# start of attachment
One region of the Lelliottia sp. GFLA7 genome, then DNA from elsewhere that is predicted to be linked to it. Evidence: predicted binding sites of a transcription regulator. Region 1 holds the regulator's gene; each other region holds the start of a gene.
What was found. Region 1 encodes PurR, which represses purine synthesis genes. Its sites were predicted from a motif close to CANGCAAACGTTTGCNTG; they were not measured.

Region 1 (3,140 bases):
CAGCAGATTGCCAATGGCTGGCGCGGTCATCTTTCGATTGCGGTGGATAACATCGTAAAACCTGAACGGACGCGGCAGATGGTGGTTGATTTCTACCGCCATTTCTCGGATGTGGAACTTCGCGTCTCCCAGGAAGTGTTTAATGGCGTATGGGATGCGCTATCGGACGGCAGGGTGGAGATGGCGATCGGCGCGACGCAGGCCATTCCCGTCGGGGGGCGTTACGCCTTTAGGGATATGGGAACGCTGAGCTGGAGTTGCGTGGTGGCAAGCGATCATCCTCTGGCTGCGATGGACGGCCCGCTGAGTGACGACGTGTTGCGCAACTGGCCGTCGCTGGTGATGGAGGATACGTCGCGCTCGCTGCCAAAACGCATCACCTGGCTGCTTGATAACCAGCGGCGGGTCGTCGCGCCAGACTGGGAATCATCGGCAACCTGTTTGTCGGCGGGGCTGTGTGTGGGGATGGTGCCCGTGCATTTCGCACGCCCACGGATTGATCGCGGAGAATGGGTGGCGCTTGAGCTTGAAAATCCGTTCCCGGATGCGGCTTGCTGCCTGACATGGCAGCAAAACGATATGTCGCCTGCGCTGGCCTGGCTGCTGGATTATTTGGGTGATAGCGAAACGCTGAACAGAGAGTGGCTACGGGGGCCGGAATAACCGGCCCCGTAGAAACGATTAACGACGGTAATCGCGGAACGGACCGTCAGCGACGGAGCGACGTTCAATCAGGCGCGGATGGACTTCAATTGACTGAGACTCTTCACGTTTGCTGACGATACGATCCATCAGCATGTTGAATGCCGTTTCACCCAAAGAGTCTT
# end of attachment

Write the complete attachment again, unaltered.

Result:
One region of the Lelliottia sp. GFLA7 genome, then DNA from elsewhere that is predicted to be linked to it. Evidence: predicted binding sites of a transcription regulator. Region 1 holds the regulator's gene; each other region holds the start of a gene.
What was found. Region 1 encodes PurR, which represses purine synthesis genes. Its sites were predicted from a motif close to CANGCAAACGTTTGCNTG; they were not measured.

Region 1 (3,140 bases):
CAGCAGATTGCCAATGGCTGGCGCGGTCATCTTTCGATTGCGGTGGATAACATCGTAAAACCTGAACGGACGCGGCAGATGGTGGTTGATTTCTACCGCCATTTCTCGGATGTGGAACTTCGCGTCTCCCAGGAAGTGTTTAATGGCGTATGGGATGCGCTATCGGACGGCAGGGTGGAGATGGCGATCGGCGCGACGCAGGCCATTCCCGTCGGGGGGCGTTACGCCTTTAGGGATATGGGAACGCTGAGCTGGAGTTGCGTGGTGGCAAGCGATCATCCTCTGGCTGCGATGGACGGCCCGCTGAGTGACGACGTGTTGCGCAACTGGCCGTCGCTGGTGATGGAGGATACGTCGCGCTCGCTGCCAAAACGCATCACCTGGCTGCTTGATAACCAGCGGCGGGTCGTCGCGCCAGACTGGGAATCATCGGCAACCTGTTTGTCGGCGGGGCTGTGTGTGGGGATGGTGCCCGTGCATTTCGCACGCCCACGGATTGATCGCGGAGAATGGGTGGCGCTTGAGCTTGAAAATCCGTTCCCGGATGCGGCTTGCTGCCTGACATGGCAGCAAAACGATATGTCGCCTGCGCTGGCCTGGCTGCTGGATTATTTGGGTGATAGCGAAACGCTGAACAGAGAGTGGCTACGGGGGCCGGAATAACCGGCCCCGTAGAAACGATTAACGACGGTAATCGCGGAACGGACCGTCAGCGACGGAGCGACGTTCAATCAGGCGCGGATGGACTTCAATTGACTGAGACTCTTCACGTTTGCTGACGATACGATCCATCAGCATGTTGAATGCCGTTTCACCCAAAGAGTCTT